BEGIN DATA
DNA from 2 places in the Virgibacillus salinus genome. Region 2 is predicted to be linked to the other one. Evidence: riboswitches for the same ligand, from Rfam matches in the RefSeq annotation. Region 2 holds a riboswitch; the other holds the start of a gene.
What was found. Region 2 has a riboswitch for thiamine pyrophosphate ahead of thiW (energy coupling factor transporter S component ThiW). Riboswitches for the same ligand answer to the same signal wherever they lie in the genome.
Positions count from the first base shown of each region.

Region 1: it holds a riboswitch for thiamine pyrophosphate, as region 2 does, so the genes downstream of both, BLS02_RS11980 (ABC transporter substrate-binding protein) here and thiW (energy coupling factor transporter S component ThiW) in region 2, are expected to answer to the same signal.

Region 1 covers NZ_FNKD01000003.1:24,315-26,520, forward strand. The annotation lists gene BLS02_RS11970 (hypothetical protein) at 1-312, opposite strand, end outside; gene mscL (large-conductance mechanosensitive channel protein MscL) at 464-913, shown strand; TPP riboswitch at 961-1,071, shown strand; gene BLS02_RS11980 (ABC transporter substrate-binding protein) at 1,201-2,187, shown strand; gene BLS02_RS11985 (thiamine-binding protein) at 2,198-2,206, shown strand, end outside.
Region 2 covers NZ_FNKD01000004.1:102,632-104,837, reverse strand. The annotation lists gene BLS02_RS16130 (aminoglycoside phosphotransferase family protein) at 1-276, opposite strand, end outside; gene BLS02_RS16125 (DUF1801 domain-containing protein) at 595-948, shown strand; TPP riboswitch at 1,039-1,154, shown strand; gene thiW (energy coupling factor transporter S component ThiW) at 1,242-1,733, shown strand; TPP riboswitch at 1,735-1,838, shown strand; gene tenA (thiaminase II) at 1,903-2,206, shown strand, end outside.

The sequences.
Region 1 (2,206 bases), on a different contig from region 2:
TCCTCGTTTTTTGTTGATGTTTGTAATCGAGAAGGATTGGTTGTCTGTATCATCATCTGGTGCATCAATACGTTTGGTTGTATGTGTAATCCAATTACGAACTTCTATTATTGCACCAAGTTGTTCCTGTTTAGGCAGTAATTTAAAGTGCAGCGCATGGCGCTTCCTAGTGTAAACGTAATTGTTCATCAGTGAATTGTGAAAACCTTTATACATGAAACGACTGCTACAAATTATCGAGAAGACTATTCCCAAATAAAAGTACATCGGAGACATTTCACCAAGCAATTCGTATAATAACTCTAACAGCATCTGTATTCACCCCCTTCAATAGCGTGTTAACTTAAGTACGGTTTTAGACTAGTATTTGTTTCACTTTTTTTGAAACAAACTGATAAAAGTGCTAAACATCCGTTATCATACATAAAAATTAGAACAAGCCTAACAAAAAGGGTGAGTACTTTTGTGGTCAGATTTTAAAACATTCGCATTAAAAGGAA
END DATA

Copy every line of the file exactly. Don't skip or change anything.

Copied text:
DNA from 2 places in the Virgibacillus salinus genome. Region 2 is predicted to be linked to the other one. Evidence: riboswitches for the same ligand, from Rfam matches in the RefSeq annotation. Region 2 holds a riboswitch; the other holds the start of a gene.
What was found. Region 2 has a riboswitch for thiamine pyrophosphate ahead of thiW (energy coupling factor transporter S component ThiW). Riboswitches for the same ligand answer to the same signal wherever they lie in the genome.
Positions count from the first base shown of each region.

Region 1: it holds a riboswitch for thiamine pyrophosphate, as region 2 does, so the genes downstream of both, BLS02_RS11980 (ABC transporter substrate-binding protein) here and thiW (energy coupling factor transporter S component ThiW) in region 2, are expected to answer to the same signal.

Region 1 covers NZ_FNKD01000003.1:24,315-26,520, forward strand. The annotation lists gene BLS02_RS11970 (hypothetical protein) at 1-312, opposite strand, end outside; gene mscL (large-conductance mechanosensitive channel protein MscL) at 464-913, shown strand; TPP riboswitch at 961-1,071, shown strand; gene BLS02_RS11980 (ABC transporter substrate-binding protein) at 1,201-2,187, shown strand; gene BLS02_RS11985 (thiamine-binding protein) at 2,198-2,206, shown strand, end outside.
Region 2 covers NZ_FNKD01000004.1:102,632-104,837, reverse strand. The annotation lists gene BLS02_RS16130 (aminoglycoside phosphotransferase family protein) at 1-276, opposite strand, end outside; gene BLS02_RS16125 (DUF1801 domain-containing protein) at 595-948, shown strand; TPP riboswitch at 1,039-1,154, shown strand; gene thiW (energy coupling factor transporter S component ThiW) at 1,242-1,733, shown strand; TPP riboswitch at 1,735-1,838, shown strand; gene tenA (thiaminase II) at 1,903-2,206, shown strand, end outside.

The sequences.
Region 1 (2,206 bases), on a different contig from region 2:
TCCTCGTTTTTTGTTGATGTTTGTAATCGAGAAGGATTGGTTGTCTGTATCATCATCTGGTGCATCAATACGTTTGGTTGTATGTGTAATCCAATTACGAACTTCTATTATTGCACCAAGTTGTTCCTGTTTAGGCAGTAATTTAAAGTGCAGCGCATGGCGCTTCCTAGTGTAAACGTAATTGTTCATCAGTGAATTGTGAAAACCTTTATACATGAAACGACTGCTACAAATTATCGAGAAGACTATTCCCAAATAAAAGTACATCGGAGACATTTCACCAAGCAATTCGTATAATAACTCTAACAGCATCTGTATTCACCCCCTTCAATAGCGTGTTAACTTAAGTACGGTTTTAGACTAGTATTTGTTTCACTTTTTTTGAAACAAACTGATAAAAGTGCTAAACATCCGTTATCATACATAAAAATTAGAACAAGCCTAACAAAAAGGGTGAGTACTTTTGTGGTCAGATTTTAAAACATTCGCATTAAAAGGAA